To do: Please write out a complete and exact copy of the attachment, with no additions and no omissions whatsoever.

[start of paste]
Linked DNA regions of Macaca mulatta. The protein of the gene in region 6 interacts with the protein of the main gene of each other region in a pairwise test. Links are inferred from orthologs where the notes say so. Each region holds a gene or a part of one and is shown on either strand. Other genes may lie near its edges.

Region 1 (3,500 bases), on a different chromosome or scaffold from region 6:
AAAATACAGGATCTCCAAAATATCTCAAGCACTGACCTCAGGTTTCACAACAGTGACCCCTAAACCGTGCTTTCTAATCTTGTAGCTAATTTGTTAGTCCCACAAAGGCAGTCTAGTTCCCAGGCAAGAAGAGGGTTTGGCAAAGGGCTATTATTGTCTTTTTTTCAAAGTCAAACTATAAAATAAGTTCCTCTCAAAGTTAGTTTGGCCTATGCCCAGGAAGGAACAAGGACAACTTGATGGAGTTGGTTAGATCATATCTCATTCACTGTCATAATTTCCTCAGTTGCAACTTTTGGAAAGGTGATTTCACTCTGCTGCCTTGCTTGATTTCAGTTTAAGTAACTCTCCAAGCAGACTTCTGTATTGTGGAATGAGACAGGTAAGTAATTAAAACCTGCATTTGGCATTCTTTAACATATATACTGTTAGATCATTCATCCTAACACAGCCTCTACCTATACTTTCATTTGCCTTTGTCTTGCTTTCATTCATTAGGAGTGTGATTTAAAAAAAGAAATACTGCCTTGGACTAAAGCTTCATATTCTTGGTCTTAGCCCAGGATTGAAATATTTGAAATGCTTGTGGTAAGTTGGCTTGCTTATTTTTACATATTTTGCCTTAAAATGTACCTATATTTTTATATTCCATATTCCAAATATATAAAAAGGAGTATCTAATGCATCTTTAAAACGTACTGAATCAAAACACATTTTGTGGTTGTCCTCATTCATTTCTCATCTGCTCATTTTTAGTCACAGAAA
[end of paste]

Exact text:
Linked DNA regions of Macaca mulatta. The protein of the gene in region 6 interacts with the protein of the main gene of each other region in a pairwise test. Links are inferred from orthologs where the notes say so. Each region holds a gene or a part of one and is shown on either strand. Other genes may lie near its edges.

Region 1 (3,500 bases), on a different chromosome or scaffold from region 6:
AAAATACAGGATCTCCAAAATATCTCAAGCACTGACCTCAGGTTTCACAACAGTGACCCCTAAACCGTGCTTTCTAATCTTGTAGCTAATTTGTTAGTCCCACAAAGGCAGTCTAGTTCCCAGGCAAGAAGAGGGTTTGGCAAAGGGCTATTATTGTCTTTTTTTCAAAGTCAAACTATAAAATAAGTTCCTCTCAAAGTTAGTTTGGCCTATGCCCAGGAAGGAACAAGGACAACTTGATGGAGTTGGTTAGATCATATCTCATTCACTGTCATAATTTCCTCAGTTGCAACTTTTGGAAAGGTGATTTCACTCTGCTGCCTTGCTTGATTTCAGTTTAAGTAACTCTCCAAGCAGACTTCTGTATTGTGGAATGAGACAGGTAAGTAATTAAAACCTGCATTTGGCATTCTTTAACATATATACTGTTAGATCATTCATCCTAACACAGCCTCTACCTATACTTTCATTTGCCTTTGTCTTGCTTTCATTCATTAGGAGTGTGATTTAAAAAAAGAAATACTGCCTTGGACTAAAGCTTCATATTCTTGGTCTTAGCCCAGGATTGAAATATTTGAAATGCTTGTGGTAAGTTGGCTTGCTTATTTTTACATATTTTGCCTTAAAATGTACCTATATTTTTATATTCCATATTCCAAATATATAAAAAGGAGTATCTAATGCATCTTTAAAACGTACTGAATCAAAACACATTTTGTGGTTGTCCTCATTCATTTCTCATCTGCTCATTTTTAGTCACAGAAA